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Mastercard, BNY Mellon and Twitter are among the growing list of corporates starting to factor cryptocurrencies into their plans. Recently Tesla put $1.5bn into Bitcoin. Should you buy Bitcoin? Former chair of the Federal Deposit Insurance Corporation Sheila Bair was asked for her views on cryptocurrencies and told Bloomberg that it is at nose-bleed levels. – Jackie Cameron
Sheila Bair on Bitcoin:
I don’t give a financial advice. I can tell you my personal philosophy on this is stay away from it. It’s volatile. It’s at nosebleed levels now. We don’t know how sustainable that is. If you’re a very wealthy person with the money to risk, then fine. But no, I don’t have a lot of confidence in it. The problem with Bitcoin is it’s so volatile. The original promise as a method of payment – really, its volatility gets in the way of its usefulness as a method of payment.
If you’re buying a very expensive car maybe – I guess that’s the idea with Tesla. But I’m skeptical. I’ve always been more interested in the technology that underpins Bitcoin as opposed to Bitcoin itself. I think blockchain and distributed ledger technology has a whole host of use cases that can make our financial system more inclusive, more efficient and less costly. That’s where I think people should be focusing in terms of finding real value.
On using cryptocurrencies to get money to those who need it during the pandemic:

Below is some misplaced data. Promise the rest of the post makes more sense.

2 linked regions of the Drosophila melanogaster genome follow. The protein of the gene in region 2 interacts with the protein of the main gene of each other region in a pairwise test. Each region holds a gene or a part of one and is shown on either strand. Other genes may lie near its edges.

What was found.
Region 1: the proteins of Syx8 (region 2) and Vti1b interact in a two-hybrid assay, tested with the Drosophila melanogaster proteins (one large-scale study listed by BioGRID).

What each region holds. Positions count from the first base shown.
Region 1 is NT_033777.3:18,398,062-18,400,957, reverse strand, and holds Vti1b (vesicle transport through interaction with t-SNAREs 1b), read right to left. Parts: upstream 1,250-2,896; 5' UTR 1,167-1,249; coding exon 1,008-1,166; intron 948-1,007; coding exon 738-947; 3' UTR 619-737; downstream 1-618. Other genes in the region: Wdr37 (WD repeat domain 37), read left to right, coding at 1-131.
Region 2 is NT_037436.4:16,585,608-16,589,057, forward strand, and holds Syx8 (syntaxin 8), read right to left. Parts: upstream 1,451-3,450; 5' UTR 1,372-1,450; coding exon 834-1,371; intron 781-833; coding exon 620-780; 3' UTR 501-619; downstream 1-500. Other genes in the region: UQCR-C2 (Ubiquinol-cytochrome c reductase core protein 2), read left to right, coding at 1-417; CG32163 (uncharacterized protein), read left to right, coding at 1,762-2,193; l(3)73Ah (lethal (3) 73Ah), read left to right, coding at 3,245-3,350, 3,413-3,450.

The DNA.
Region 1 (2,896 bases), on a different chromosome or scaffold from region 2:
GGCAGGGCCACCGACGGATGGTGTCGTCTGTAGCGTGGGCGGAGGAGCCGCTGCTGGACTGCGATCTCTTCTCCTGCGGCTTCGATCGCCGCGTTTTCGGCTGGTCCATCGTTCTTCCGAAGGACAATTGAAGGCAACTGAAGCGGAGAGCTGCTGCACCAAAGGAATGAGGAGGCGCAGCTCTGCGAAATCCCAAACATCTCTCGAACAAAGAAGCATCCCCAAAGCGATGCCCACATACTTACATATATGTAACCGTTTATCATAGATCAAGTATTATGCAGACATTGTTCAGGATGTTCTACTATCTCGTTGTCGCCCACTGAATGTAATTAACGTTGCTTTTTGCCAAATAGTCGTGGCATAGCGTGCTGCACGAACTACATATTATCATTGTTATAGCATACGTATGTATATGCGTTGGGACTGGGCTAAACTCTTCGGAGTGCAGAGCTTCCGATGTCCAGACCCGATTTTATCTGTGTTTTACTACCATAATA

There are lots of different cryptocurrency. Bitcoin is the granddaddy of them all. There’s a lot of hype, a lot of nostalgia and a lot of romance around it. When I spoke with I was talking about stablecoins. They are a cryptocurrency that is tied to the dollar disclosure. I’m on the board of a company that offers a stablecoin, that is like that. It is dollar for dollar collateralised.
You give a dollar to the company. It goes into an FDIC insured bank account or a short-term Treasury [which] are issued a dollar of cryptocurrency representing that. That maintains stable value, because it’s fully collateralised and tethered to the fiat currency – the US dollar. There are other companies that offer these. There’s a possibility the Fed – through a central bank digital currency – could digitise the dollar as well. But that’s what I was talking about – not using Bitcoin, but using a crypto version of the dollar, tethered to the dollar to maintain stable value.
On the dollar vs Bitcoin:
I would have a lot more confidence in the dollar than I would have bitcoin. Again, it’s speculative. It’s volatile. I understand it. Don’t buy it unless you can withstand significant losses because it goes up but it goes down.
On cryptocurrencies in China:
China’s central bank currency is tied to their own fiat currency. They’re not using Bitcoin to do this. There are some privacy issues around China’s use of cryptocurrency. There’s good news and there’s bad news. You’ve got a very clean trail of transactions, so there’s privacy issues around that – which may be good for law enforcement purposes.
But it may be bad for privacy. I think a lot of observers think China wants to become the reserve currency eventually. The world’s reserve currency. If you have digitised your own fiat currency, going into these developing countries where they’re already heavily involved – they have unstable currencies – it’s very easy to get those countries to adopt the digital version of your own fiat currency.
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